Experts recently testifying before a Commons committee called for lowering interprovincial trade barriers, reforming Canadian laws on competition, and improving preparedness for the digital economy to boost Canada’s competitiveness.
The experts were invited by the House of Commons Standing Committee on Industry, Science and Technology, which has been meeting over the past few weeks to undertake a series of studies on competitiveness in Canada.
Interprovincial Trade Barriers
Trevor Tombe, an associate professor at the University of Calgary, told the committee on April 20 that interprovincial trade barriers have dragged down Canada’s national productivity, competitiveness, and economic prosperity.
According to Tombe, while internal trade costs are not observable in a tangible way, the “tens of thousands of individually modest but collectively significant differences in rules, regulations, standards, certifications” have added costs to businesses operating across provincial boundaries.
Examples can be seen in agriculture inspections, labelling requirements, and differences in provincial standards and certifications for trade and services.
Tombe said interprovincial trade barriers could add up to 8 percent to shipping costs from one province to another for the manufacturing sector. When services are included, the average cost of trade between provinces is between 8 percent and 15 percent.
“There are hundreds of professional associations and occupational licensing authorities that largely operate at the provincial level. And that means that for an individual wanting to provide their service to a buyer in a province other than where they reside and are regulated, there may be barriers to doing so,” Tombe said.
Internal trade may also lower Canada’s overall productivity. According to Tombe, if Canada is to liberalize internal trade in goods, the country’s productivity could increase by roughly 4 percent, which represents an increase in Canada’s economy by nearly $90 billion per year. That represents over $2,000 per person, or $5,000 to $6,000 per household.
Competitiveness in Digital Economy
Jim Balsillie, chair of the Council of Canadian Innovators, told the committee at the same meeting that Canada must develop institutional and policy capacity to boost competitiveness in the intangibles economy.
Balsillie said Canada only has policies for the traditional production-based economy, which is shrinking in importance due to the digital transformation throughout industries.
He stated that prior to the COVID-19 pandemic, Canada’s GDP per capita was 3 percent lower than the 2010 level, while the United States had experienced a 35 percent increase over the same period by aligning its economic policies with digital transformation.
“In the traditional economy, competitive was synonymous with low cost. To attract multinational investors, companies cut red tape, offered land at concessional rate, provided tax benefits, etc., knowing this economic activity would generate a fair return to the host,” Balsillie said. “However, as economic returns increasingly shifted to owners of IP, and more recently data, this strategy amounted to capturing the low-rent district in the global economy.”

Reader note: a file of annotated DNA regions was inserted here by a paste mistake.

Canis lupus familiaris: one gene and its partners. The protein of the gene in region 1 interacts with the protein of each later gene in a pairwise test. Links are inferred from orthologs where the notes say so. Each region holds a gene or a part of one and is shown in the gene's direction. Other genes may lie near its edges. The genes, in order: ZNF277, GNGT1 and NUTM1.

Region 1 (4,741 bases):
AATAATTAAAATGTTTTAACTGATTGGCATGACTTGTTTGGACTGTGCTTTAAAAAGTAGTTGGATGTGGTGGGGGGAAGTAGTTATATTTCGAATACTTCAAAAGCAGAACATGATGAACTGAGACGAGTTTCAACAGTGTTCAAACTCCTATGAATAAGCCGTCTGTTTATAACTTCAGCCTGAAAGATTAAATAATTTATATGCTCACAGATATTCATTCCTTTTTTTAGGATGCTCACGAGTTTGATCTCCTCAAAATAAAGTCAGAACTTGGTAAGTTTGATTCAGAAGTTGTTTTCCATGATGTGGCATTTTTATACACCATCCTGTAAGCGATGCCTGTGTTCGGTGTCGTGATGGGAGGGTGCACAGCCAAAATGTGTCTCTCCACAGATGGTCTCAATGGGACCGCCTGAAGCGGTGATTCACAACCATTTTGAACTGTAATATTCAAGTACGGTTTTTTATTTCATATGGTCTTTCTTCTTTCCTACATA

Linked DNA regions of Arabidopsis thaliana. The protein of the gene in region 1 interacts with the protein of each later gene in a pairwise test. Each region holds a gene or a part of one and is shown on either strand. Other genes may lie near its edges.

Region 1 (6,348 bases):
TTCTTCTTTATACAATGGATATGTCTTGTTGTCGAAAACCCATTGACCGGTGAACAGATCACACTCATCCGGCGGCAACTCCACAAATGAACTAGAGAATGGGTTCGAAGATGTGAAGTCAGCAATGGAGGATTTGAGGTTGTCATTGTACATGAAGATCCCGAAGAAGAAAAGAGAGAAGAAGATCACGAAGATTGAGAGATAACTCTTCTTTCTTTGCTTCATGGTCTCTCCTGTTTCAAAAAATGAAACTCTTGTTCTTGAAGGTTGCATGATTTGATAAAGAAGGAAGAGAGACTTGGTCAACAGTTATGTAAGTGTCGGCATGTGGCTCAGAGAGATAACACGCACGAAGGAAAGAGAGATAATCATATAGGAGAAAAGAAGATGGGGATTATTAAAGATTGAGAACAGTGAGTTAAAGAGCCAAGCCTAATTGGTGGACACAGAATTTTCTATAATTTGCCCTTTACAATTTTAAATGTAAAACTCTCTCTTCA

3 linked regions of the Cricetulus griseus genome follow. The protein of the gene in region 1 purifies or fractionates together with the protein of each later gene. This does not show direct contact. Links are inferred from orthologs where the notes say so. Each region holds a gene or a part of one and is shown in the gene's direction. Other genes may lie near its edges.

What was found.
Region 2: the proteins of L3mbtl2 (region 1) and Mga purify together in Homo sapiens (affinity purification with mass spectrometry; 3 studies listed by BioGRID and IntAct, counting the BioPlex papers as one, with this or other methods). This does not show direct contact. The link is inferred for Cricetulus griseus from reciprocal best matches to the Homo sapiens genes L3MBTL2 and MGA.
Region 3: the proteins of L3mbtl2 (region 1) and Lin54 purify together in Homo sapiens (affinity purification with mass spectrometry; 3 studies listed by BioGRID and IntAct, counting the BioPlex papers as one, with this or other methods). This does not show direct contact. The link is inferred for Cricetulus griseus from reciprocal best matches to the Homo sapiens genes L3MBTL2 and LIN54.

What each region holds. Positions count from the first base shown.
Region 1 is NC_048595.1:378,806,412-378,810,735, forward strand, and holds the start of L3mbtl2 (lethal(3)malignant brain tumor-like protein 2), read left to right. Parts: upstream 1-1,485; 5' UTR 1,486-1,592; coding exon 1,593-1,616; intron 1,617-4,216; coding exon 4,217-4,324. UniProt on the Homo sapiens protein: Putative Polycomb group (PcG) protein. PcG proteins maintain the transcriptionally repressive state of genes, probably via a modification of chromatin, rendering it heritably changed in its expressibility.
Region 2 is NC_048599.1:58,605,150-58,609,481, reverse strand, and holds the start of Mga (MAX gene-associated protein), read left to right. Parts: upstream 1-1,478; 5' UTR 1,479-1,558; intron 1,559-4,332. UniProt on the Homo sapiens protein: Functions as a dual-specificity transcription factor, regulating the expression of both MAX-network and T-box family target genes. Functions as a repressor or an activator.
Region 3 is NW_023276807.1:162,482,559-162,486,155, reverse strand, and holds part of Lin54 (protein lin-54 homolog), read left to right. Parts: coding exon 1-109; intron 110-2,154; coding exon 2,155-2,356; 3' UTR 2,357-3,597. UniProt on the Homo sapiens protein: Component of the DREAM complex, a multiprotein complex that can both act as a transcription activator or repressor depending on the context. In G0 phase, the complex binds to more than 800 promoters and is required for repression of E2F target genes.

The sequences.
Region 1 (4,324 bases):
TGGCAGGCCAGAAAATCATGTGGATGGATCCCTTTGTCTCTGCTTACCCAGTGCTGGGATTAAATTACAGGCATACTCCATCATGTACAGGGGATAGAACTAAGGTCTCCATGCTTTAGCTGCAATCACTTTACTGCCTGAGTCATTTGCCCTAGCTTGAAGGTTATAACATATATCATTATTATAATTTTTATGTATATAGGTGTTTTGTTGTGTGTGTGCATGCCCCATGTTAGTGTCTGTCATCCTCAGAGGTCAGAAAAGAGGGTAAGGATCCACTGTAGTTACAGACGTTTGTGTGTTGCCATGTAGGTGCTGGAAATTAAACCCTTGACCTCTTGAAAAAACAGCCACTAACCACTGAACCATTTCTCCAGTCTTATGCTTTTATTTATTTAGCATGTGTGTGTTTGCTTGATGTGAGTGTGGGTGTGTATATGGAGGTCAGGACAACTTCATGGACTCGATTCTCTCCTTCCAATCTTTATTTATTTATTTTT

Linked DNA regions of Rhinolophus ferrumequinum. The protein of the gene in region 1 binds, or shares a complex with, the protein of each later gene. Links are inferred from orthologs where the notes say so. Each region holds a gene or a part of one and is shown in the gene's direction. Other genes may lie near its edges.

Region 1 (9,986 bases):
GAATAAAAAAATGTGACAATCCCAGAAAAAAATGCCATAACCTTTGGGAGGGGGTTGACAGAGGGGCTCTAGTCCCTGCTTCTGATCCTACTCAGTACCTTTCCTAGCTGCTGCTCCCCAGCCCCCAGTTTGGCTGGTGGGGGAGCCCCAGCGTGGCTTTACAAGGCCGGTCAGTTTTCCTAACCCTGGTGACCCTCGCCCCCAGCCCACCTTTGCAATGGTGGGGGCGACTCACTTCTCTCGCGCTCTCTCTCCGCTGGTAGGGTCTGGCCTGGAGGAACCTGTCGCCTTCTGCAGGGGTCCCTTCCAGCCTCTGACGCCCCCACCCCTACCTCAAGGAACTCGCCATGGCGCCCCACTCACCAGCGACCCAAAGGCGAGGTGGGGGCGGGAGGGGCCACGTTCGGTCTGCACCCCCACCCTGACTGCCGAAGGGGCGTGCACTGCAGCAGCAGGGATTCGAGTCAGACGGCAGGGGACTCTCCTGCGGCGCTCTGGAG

To improve Canada’s competitiveness, Balsillie suggested rebuilding the Economic Council of Canada—a former Crown corporation owned by the federal government—which conducted economic and policy analysis for the federal government.
“Proper regulations of the IP- and data-driven economy can restore competitive market dynamism, which is why IP and data giants are under investigation for anti-trust behaviour by U.S. federal and state authorities, EU, and others,” Balsillie said.
Reforming the Canadian Competition Act
Balsillie’s call for more preparedness for the digital economy echoed that of Vass Bednar, executive director of the Master of Public Policy Program at McMaster University, who suggested a reform to Canada’s Competition Act.
“It has been said that Canada doesn’t treat competition policy seriously and that we tolerate high corporate concentration in an effort to be competitive internationally,” Bednar told the committee at its meeting on April 15. “To my mind, what it comes down to is that there are structural limitations in our legislation that hinder our ability to curb anti-competitive practices, especially for today’s digital economy.”
Bednar said the lack of reform may lead the government to overlook anti-competitive mergers or conducts, and it would not be able to administer effective fines to curb such behaviours.
Bednar gave the example of Loblaw, a Canadian supermarket chain that has “admitted to fixing the price of bread and may have been colluding on wages with other grocers in the pandemic.”
She said the company—following the playbook of Amazon and Facebook—has been using a proprietary advertising platform, Loblaw Media, to grow its market share through targeted ads—a strategy that could impact competition and also harm consumers by limiting their ability to access everyday essentials at a cheaper price.
According to Bednar, the Canadian competition policy is silent on such activities because the legislation and policy guidelines are unable to adequately comprehend how data creates a competitive advantage.
“Put simply, Canada’s Competition Bureau does not have the tool kit for a digital economy,” Bednar said.
“As part of any modernization, we’re going to have to critically think about how we can redefine ‘dominance’ via volume and maybe even richness of data, and also understand the competitive harms that can flow from dominant firms that hold large volumes of information,” she said.